Summer 1955, page 26 (page 26). In the review of Know the Game - Chess by H. G. Arnold, Whyld discusses one of his favourite topics, the unsuitability of most beginners books for beginners, and then declares that "B. H. Wood has written what is, in my opinion, the best guide for the absolute new-comer to the game", obviously referring to Wood's Easy Guide to Chess, Sutton Coldfield 1942 and many reprints.

Spring 1956, page 3 (page 63). Whyld gives what he considers to be the best end-game books in five languages: those written by Berger (German), Cheron (French), Czerniak (Spanish), Fine (English), and Rabinovich (Russian).


Spring 1957, page 36 (page 96). A Guide to the Chess Openings by Leonard Barden, London 1957. "In my opinion, this is, for the club player, easily the best English-language book in print on the openings"

Spring 1958, page 54 (page 114). My Best Games of Chess 1935-1957 by V Smyslov, London 1958. "One of the best chess books to appear anywhere in the last twenty years".


Summer 1959, page 34 (page 154). Emanuel Lasker, the Life of a Chess Master by Dr. J. Hannak, London 1959. After discussing the previous lack of a complete biography of Lasker, "perhaps the greatest player yet seen", Whyld states "It is fitting, therefore, that the only full biography written about Lasker should be perhaps the best written about any chessplayer".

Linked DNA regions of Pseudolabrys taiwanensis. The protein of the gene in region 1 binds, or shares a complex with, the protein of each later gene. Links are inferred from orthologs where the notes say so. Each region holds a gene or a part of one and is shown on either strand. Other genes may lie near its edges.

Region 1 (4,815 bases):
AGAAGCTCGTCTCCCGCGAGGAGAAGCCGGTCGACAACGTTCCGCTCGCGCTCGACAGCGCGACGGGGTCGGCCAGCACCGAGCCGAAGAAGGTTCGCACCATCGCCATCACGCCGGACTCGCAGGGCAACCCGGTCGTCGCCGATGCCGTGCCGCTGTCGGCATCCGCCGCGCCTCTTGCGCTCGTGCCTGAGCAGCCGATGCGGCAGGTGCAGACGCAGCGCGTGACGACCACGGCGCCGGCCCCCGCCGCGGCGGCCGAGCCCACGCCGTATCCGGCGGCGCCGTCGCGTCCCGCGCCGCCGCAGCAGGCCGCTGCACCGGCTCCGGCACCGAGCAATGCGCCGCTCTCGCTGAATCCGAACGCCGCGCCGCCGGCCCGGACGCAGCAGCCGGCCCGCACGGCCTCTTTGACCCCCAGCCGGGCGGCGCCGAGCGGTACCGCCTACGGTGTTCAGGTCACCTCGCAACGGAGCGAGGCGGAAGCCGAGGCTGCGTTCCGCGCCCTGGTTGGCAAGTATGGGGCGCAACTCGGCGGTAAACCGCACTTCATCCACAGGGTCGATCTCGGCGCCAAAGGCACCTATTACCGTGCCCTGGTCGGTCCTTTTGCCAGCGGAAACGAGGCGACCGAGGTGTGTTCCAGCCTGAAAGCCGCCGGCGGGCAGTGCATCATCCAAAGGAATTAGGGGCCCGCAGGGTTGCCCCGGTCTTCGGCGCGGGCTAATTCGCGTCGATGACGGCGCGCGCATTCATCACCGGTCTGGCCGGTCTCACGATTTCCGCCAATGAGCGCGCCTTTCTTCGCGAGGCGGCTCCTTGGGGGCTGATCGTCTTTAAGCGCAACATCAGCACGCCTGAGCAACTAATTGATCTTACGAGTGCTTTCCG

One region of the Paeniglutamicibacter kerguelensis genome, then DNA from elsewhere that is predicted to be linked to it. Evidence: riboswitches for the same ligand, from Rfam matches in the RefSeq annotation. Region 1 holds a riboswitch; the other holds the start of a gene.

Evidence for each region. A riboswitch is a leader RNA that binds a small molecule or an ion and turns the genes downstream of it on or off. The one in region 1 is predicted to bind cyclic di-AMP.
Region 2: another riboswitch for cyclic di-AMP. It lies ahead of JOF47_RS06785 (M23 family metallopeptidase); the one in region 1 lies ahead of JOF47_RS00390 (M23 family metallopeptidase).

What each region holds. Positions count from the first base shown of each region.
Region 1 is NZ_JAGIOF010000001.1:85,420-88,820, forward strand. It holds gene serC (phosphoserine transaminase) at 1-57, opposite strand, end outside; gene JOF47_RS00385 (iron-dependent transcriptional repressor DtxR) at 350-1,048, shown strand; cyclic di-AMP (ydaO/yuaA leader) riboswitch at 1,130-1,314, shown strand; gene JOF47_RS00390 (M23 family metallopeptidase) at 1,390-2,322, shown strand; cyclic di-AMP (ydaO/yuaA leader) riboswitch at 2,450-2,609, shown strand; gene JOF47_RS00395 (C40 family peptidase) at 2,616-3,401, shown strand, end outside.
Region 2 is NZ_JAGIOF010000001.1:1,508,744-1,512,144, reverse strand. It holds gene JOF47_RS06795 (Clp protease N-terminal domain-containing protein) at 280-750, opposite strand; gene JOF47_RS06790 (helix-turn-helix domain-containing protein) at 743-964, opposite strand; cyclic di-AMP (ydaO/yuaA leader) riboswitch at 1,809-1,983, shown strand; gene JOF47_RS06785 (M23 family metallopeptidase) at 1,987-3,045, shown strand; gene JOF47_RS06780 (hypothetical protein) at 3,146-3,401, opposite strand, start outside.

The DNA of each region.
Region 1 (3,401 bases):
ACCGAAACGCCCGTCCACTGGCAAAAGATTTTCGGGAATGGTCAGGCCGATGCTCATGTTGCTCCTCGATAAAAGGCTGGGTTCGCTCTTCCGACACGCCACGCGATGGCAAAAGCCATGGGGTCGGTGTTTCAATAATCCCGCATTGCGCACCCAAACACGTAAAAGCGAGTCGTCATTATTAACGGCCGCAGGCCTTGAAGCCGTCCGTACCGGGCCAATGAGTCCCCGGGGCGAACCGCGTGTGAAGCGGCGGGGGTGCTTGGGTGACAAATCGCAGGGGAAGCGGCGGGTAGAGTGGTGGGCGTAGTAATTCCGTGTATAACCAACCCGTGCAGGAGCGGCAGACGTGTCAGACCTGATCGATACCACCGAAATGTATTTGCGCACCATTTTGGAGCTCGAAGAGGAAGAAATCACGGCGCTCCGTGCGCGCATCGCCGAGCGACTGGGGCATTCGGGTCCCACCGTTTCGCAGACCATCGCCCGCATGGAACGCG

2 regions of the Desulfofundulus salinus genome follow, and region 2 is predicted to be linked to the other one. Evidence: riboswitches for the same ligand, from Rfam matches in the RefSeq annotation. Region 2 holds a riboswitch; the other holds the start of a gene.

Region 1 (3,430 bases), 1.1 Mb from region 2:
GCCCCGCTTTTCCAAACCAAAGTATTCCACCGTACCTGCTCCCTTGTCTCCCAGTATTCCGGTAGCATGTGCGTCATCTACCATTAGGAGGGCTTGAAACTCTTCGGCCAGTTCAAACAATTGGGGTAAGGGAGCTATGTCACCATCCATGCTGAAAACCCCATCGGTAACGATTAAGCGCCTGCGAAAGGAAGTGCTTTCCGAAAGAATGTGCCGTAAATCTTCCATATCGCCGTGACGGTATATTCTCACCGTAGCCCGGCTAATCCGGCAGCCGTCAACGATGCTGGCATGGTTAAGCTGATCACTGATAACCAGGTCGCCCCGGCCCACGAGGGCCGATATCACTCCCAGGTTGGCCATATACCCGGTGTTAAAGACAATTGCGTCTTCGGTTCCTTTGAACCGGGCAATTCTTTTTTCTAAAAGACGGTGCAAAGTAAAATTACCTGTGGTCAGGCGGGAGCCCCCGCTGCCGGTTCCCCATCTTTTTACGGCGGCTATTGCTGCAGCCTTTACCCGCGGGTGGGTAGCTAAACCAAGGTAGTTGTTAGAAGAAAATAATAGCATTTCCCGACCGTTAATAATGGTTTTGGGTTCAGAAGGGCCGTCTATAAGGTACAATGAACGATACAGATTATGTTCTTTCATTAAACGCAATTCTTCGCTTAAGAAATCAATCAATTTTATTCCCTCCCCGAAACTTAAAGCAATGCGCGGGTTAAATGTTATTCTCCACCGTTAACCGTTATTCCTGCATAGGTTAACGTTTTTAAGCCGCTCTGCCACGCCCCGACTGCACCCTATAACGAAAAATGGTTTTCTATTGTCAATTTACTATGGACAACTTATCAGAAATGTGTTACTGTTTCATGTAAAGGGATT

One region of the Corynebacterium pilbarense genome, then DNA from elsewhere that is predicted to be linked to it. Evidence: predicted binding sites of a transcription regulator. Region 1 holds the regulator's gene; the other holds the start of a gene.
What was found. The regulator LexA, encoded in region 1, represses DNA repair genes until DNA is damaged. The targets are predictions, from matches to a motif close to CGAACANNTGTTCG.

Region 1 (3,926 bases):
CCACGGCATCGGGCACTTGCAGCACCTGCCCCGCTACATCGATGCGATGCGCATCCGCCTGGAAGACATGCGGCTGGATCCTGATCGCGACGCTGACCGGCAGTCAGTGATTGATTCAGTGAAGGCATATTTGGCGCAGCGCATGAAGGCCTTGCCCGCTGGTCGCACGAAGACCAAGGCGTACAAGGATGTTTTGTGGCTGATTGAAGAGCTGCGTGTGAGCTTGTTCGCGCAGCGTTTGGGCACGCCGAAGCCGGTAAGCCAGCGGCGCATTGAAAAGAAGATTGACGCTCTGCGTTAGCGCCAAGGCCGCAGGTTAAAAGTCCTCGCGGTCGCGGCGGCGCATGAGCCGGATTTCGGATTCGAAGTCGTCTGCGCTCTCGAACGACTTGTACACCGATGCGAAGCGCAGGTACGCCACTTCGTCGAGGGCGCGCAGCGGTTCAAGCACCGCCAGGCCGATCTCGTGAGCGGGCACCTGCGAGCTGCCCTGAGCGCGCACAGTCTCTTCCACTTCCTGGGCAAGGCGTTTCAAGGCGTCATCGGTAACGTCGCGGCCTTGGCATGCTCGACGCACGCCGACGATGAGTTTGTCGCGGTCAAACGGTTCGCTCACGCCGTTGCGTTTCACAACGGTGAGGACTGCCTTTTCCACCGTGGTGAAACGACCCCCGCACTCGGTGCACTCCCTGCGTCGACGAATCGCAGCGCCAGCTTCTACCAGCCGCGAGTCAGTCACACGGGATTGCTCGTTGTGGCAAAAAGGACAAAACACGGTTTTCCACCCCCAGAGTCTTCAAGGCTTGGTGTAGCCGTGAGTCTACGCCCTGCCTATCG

Winter 1960, page 20 (page 204). Rubinstein's Chess Masterpieces by Hans Kmoch, New York 1960. This review is by W. H. Cozens who begins: "Ask any really strong chessplayer what is the best extant collection of annotated games, and it is an even chance that he will reply Rubinstein Gewinnt. The combination of Rubinstein the player with Kmoch the annotator has hardly been equalled - except perhaps by Alekhine the player plus Alekhine the annotator"


Autumn 1961, page 57 (page 241). Mikhail Tal's Best Games of Chess, by P. H. Clarke, London 1961. "It is a measure of this book's merit that it could well be Bell's best games collection since they first published Alekhine's book". [in 1927]

Christmas 1963, page 50 (page 298). Chess Problems: Introduction to an Art, by Lipton, Matthews and Rice, London 1963. "certain to be hailed by many as the chess book of the year"


February 1966, page 9 (page 443). The Art of Attack in Chess by V. Vuković, London 1965. Bernard Cafferty, in his review, states "this is one of the finest chess books ever, certainly the finest book of the decade". 

Most of the above books are possibly, even today, among the best in their field, but demand for these classics is low and most can be obtained very cheaply. 

....and the worst annotator


In the February 1966 issue page 12 (page 446), Whyld comments that "Bogoljubow was noted for being just about the worst annotator who ever lived"

Finally for now: 


Christmas 1963, page 62 (page 310). The Complete Chess Player, by Edward Young, London 1963. In this very last book review in the run of Chess Reader published by Ken Whyld (he continued to contribute to the issues published by The Chess Player),  Whyld does not appear to realise that Edward Young is a pseudonym for Fred Reinfeld, perhaps this was not so widely acknowledged at the time. In the generally negative review, Whyld does note "It is in fact not badly written - about beta-Reinfeld level...but it is quite useless for beginners", and after further criticism he wraps up with "words fail me. The cover is pretty"

There is much more of interest in Chess Reader (to me at least) and I may return to this periodical later.

© Michael Clapham 2016